Plans unveiled for 10 shared campuses


Ten new “shared education” campuses are to be created in Northern Ireland in the next five years.

Ambitious plans to move secondary schools from different sectors onto the same site form part of government’s new shared future proposals. There is no detail on where these new campuses will be located, however.

Northern Ireland has multiple non-grammar secondary school sectors – Catholic-maintained, state-controlled, Irish-medium and integrated.

While many of them take part in shared education projects with schools in other sectors, there have been no major moves to progress further. Coalitions between Catholic and non-faith schools were largely ignored in the recent Northern Ireland-wide “area planning” exercise.

In addition, the only shared campus project on the table at present has received little support from the schools it has been designed to benefit. Building work is yet to commence, five years after the Lisanelly project was first mooted. About £130 million will be spent converting the former military barracks into a massive shared campus involving six schools.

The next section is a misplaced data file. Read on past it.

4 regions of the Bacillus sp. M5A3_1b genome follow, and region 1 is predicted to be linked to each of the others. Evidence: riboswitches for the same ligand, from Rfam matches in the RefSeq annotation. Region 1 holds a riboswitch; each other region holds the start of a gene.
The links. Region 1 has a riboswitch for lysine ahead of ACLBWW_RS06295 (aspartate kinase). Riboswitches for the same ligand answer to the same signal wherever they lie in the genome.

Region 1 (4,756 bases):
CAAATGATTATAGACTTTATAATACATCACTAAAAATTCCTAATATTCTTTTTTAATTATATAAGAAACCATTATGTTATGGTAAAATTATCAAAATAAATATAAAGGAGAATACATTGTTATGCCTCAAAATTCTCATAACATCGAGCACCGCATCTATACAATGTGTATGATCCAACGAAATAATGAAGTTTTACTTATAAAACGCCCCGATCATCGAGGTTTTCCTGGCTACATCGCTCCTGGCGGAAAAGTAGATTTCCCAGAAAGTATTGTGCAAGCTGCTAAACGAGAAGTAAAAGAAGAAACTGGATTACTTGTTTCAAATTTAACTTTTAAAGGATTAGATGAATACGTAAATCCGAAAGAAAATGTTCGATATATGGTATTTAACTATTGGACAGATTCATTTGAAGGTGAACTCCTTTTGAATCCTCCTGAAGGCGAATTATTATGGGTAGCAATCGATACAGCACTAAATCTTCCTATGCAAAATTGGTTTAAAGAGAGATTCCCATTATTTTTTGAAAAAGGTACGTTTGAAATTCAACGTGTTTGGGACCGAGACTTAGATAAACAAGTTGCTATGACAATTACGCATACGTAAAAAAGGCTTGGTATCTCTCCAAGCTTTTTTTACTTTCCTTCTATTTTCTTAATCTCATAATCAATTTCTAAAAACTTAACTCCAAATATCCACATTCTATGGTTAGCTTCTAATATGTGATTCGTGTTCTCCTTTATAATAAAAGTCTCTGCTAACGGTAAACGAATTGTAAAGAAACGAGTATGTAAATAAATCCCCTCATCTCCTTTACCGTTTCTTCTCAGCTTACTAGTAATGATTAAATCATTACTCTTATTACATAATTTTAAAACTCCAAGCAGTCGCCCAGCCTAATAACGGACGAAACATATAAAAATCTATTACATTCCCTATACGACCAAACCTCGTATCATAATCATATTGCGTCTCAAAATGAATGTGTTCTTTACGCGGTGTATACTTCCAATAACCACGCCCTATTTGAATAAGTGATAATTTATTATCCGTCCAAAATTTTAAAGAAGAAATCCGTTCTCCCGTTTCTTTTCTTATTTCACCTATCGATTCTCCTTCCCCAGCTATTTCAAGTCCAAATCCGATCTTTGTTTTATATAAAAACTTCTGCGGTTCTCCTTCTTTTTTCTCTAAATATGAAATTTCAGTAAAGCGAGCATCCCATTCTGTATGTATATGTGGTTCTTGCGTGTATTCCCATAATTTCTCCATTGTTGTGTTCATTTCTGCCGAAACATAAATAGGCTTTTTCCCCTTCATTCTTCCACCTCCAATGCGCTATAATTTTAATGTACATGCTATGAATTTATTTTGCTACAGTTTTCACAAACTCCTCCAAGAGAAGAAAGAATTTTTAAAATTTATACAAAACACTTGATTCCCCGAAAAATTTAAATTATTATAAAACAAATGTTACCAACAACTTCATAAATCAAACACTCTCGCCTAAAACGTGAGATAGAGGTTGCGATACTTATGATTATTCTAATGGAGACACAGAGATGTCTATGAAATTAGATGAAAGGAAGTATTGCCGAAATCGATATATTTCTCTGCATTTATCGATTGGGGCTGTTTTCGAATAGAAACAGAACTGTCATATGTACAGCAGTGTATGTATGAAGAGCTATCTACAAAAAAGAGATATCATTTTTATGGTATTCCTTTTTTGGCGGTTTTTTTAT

It has only secured one tenant, however – Arvalee Special School, which burned down last year.

Education minister John O’Dowd says future capital funding for the development of the post-primary sector in Omagh will be directed toward the campus.

This means schools in dire need of new buildings will only get new accommodation if they agree to move to Lisanelly.

Experts predict that a similar approach could help achieve the 10 new campuses.

Mr O’Dowd’s Executive colleagues, first minister Peter Robinson and deputy first minister Martin McGuinness, say the new projects will “build on the proposals for Lisanelly”.

“The first step will be an assessment and identification of potential options. Shared education campuses have the potential to bring together a range of schools and aid sharing of classes, subjects and sports and extra-curricular activities,” they said.

”These campuses will be the pathfinder projects potentially leading on to a wider programme of shared education capital projects. The campuses will also integrate community activities and resources and other services including statutory provision where appropriate.”


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